As one enters the remarkable hinterland, the real tourist gems can be found, and luckily the south of the country is home to most of Iceland's top tourist attractions. Be sure to check out the Blue Lagoon, a manmade geothermal spring and spa; Geysir, the world's original hot spring; the truly transcendent Gullfoss Falls; Thingvellir National Park, with its incredible hiking trails; and Jökulsárlón, a glacial lagoon full of eerie, luminous-blue ice bergs.
No matter what you decide you to see and do in the 'Land of Fire and Ice', one thing is for sure: don't forget to take a camera along with you, as Iceland is a country uniquely full of sights that beggar belief. Travellers should also consider arming themselves with the Reykjavik City Card, which gives discounts on tourist attractions and restaurants, and allows unlimited bus transport.
A favourite and unique attraction close to Reykjavik, about 30 miles (50km) southwest of the city, is the manmade geothermal Blue Lagoon. It is set in a lava field, filled with mineral-rich hot water pumped from about a mile below the surface. The lagoon is flanked by a luxurious health spa where visitors come to be pampered and treated for skin ailments like eczema and psoriasis. The lagoon's surreal phosphorescent aquamarine colour is caused by the therapeutic ecosystem of algae, silica, and minerals in the water. The Blueline bus company offers transport to and from the Blue Lagoon, and other transport options are outlined on the official website. Visitors should note that the Blue Lagoon is very popular and should be booked as far in advance as possible to avoid disappointment. The opening times change seasonally and can be found on the website listed below.
Iceland's famed Gullfoss (Golden) Falls are justly rated among the most beautiful in the world, and make for a popular excursion from Reykjavik. The falls, with their awesome double-cascade, are incredibly powerful, which has meant they have come under threat of being utilised as a source of hydro-electricity. Currently, however, the magnificent natural water feature, shrouded in mist and rainbows and gushing into a canyon on the Hvita River, is safely ensconced in a national park and remains one of the country's top tourist attractions. The falls can be visited on Iceland's famous Golden Circle route, and many tour operators and public buses make daily trips to the national park during the warmer months.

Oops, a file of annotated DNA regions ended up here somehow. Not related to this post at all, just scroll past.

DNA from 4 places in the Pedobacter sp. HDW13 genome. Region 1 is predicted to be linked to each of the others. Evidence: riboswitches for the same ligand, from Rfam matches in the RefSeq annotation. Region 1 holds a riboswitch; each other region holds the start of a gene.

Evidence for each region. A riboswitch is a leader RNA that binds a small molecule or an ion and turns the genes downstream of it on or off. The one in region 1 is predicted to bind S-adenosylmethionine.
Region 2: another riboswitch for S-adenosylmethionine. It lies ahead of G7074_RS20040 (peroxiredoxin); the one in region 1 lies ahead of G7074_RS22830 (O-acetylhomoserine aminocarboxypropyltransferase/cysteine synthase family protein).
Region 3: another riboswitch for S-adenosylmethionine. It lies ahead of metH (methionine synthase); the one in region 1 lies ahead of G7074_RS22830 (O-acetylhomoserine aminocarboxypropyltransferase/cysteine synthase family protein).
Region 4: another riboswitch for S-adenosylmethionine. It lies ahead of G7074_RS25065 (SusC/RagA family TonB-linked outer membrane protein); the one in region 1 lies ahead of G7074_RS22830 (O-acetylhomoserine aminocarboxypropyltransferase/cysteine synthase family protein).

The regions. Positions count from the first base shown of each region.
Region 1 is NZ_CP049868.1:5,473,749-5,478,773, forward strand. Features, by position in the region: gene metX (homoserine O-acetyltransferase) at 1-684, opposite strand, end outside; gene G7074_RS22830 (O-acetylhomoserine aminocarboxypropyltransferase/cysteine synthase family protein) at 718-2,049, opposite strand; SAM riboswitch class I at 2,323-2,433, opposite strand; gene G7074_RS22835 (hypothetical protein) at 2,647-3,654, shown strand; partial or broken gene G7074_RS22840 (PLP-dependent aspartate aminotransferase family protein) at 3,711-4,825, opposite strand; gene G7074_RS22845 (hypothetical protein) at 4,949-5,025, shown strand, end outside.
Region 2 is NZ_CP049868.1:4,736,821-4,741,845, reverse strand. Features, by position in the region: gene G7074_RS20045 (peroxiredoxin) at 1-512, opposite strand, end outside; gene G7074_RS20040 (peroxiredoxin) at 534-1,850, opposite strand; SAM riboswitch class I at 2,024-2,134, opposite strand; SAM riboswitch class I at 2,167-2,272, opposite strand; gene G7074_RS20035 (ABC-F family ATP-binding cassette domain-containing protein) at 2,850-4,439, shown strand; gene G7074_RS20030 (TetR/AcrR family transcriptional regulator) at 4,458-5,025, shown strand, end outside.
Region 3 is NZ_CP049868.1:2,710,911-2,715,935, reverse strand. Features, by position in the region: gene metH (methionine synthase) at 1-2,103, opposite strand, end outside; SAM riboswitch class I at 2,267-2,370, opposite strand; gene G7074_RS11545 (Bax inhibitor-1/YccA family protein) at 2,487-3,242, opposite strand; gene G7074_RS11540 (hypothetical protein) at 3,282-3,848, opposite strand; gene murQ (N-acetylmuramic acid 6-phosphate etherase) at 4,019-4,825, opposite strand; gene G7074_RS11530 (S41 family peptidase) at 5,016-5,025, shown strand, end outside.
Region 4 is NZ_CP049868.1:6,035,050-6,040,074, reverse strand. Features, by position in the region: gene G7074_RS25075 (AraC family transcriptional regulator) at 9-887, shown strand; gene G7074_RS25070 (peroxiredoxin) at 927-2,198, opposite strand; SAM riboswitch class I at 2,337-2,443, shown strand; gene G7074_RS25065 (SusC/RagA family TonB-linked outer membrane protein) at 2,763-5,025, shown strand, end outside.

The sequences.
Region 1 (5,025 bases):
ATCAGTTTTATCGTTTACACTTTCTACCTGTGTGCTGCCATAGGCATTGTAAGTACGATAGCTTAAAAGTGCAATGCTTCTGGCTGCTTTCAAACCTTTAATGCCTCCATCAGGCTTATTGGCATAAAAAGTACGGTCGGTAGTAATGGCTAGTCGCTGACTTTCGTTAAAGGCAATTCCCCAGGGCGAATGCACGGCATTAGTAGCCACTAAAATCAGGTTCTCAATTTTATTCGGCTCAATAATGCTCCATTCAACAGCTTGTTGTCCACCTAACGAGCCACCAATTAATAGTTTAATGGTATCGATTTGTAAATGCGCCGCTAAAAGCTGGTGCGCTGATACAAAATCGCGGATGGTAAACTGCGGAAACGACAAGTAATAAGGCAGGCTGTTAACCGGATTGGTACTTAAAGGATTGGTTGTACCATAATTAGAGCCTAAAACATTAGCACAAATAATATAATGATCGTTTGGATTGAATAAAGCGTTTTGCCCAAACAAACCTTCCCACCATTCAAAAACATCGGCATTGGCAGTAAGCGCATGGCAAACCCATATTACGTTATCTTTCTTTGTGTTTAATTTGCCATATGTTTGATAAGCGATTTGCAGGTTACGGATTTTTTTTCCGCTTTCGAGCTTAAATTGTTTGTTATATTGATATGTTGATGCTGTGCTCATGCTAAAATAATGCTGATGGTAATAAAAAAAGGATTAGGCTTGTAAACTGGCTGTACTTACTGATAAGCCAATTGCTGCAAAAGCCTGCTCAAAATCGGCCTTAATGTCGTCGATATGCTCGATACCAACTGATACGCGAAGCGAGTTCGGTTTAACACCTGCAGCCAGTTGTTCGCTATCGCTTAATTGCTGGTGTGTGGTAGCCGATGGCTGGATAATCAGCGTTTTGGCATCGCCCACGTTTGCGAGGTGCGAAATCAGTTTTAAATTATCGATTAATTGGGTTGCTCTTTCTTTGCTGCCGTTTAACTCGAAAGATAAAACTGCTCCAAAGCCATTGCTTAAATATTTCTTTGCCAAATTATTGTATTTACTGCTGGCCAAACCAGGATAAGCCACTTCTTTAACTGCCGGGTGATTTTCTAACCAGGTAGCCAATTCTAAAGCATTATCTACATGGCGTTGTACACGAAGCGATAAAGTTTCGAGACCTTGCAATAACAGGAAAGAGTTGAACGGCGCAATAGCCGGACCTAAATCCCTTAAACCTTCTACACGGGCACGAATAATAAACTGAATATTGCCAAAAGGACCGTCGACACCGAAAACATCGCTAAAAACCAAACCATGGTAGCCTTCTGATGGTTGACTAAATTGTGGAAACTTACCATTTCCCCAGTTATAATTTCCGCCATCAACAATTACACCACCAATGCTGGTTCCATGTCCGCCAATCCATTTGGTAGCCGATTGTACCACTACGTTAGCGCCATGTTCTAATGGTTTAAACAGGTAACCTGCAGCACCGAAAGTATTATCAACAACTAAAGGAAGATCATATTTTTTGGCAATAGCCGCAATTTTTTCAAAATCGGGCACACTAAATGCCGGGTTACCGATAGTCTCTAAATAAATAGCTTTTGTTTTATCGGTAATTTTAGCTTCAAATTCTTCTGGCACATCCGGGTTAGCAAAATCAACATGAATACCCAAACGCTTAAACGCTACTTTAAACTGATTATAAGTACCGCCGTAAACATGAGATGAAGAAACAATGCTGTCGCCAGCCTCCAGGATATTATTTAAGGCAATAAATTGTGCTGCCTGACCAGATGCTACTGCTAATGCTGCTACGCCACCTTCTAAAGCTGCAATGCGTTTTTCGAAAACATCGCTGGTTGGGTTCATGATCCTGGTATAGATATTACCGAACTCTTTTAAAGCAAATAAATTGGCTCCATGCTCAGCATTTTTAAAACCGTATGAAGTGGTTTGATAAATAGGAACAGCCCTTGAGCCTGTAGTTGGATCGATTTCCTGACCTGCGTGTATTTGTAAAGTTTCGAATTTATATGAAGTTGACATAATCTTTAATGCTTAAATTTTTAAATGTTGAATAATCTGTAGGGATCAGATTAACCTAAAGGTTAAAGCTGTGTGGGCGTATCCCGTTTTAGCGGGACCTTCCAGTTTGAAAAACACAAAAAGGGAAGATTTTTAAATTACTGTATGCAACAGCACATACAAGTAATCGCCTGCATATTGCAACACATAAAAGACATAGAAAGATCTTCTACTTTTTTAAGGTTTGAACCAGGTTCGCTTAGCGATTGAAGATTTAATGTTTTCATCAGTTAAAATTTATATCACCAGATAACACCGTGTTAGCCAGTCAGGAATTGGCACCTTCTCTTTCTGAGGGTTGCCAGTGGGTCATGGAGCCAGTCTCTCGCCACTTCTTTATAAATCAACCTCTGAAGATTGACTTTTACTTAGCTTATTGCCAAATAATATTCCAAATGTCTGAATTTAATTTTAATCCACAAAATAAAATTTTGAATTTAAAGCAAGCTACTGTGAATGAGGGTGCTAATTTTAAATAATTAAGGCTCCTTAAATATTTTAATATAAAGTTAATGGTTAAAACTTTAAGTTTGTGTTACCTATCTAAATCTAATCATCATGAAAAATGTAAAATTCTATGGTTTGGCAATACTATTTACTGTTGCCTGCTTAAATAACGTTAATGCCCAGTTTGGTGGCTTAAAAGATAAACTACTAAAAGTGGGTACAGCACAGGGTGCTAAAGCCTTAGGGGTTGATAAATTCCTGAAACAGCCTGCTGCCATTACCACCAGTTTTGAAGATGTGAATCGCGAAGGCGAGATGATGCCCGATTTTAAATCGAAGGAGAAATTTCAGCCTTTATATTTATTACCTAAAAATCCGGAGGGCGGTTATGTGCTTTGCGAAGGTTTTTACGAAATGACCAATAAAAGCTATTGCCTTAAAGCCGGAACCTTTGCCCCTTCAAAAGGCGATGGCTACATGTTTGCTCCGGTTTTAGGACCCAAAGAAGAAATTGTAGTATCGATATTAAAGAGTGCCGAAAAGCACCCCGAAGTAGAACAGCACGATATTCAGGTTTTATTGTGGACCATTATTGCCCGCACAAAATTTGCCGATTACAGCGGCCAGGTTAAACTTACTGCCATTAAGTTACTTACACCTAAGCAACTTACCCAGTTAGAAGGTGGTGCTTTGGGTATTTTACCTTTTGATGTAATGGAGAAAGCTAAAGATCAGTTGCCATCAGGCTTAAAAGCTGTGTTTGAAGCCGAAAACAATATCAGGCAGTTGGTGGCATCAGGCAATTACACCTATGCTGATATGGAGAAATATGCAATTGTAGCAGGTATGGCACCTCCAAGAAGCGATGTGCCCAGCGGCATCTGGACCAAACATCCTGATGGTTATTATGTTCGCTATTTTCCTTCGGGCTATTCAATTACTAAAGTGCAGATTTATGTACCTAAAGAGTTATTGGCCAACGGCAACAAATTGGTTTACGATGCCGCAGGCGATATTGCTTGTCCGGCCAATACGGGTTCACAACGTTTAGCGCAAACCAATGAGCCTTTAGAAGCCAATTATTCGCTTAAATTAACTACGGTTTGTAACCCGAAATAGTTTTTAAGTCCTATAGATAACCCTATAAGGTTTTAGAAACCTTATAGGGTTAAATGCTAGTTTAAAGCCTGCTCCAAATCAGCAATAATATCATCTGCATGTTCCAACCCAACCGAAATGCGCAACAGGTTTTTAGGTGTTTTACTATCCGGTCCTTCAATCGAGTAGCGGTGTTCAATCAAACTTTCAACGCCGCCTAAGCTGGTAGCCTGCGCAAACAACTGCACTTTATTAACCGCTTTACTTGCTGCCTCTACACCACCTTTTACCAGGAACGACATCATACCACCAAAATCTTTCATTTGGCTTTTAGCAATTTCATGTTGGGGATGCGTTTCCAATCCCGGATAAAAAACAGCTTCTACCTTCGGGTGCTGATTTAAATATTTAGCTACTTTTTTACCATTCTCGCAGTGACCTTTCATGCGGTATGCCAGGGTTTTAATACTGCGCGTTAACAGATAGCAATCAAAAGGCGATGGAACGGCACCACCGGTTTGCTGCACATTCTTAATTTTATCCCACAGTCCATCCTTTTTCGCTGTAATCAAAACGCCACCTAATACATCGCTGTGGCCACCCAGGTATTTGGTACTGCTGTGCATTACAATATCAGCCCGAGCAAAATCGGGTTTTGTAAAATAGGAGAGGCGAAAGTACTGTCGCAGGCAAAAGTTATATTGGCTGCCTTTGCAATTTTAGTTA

The weird landscape of the Haukadalur Valley in the southern lowlands of Iceland has been dominated for centuries by the Great Geysir. It's from here that all other such phenomena around the world have gained their name. The geyser once shot boiling water hundreds of feet into the air, but the height of the eruption has reduced in modern times. Nevertheless, it's still an impressive sight. The rest of the thermal area, bathed in a sulphuric smell, is just as fascinating, featuring several other spouting vents and geysers which frequently display their prowess. The Great Geysir has become a very popular tourist attraction, and a centre has been opened containing a multimedia geology museum and folklore exhibits. There is also a hotel, souvenir shop, and restaurant on site.
The national park of Thingvellir, 30 miles (50km) east of Reykjavik, is not only Iceland's most important historic site, but also a place of natural and geological wonder. It was here that the world's first-ever parliament, the Alting, initially convened in AD 930, and where Christianity was first introduced to Iceland. Even today, people gather at Thingvellir to celebrate any major national event. Geologically, this is the only site in the world where the American and European tectonic plates are visible. The park is also home to the largest lake in Iceland, and stunning scenery including a lava gorge, the Oxararfoss Waterfall, and the Money Chasm, where visitors drop coins down a gorge into water, to witness the strange distorted reflections that result. Activities available at Thingvellir National Park include hiking, angling, horseback riding, diving, and camping. The national park is open all year and in the warmer months a daily bus visits the park from Reykjavik.
Jökulsárlón - literally, 'glacier lagoon' - is the largest glacial lake in Iceland, and an enormously popular tourist attraction. The site shot to prominence after being featured in Hollywood movies (most memorably, Batman Begins), and now attracts thousands of visitors each year. Caused by the retreat of the glacier known as Breiðamerkurjökull, the lagoon is now nearly a mile (1.5km) from the ocean's edge, and is over 814 feet (248m) deep. Most easily approached from the fishing town of Höfn on Iceland's southern coast, visitors in search of an indelible memory of their time in the country should definitely make the trip to Jökulsárlón, where luminous blue icebergs float eerily across the freezing water. Whatever you do, don't forget to pack a camera - Jökulsárlón is undoubtedly one of the best sights Iceland has to offer, and in such a staggeringly beautiful country, that's really saying something.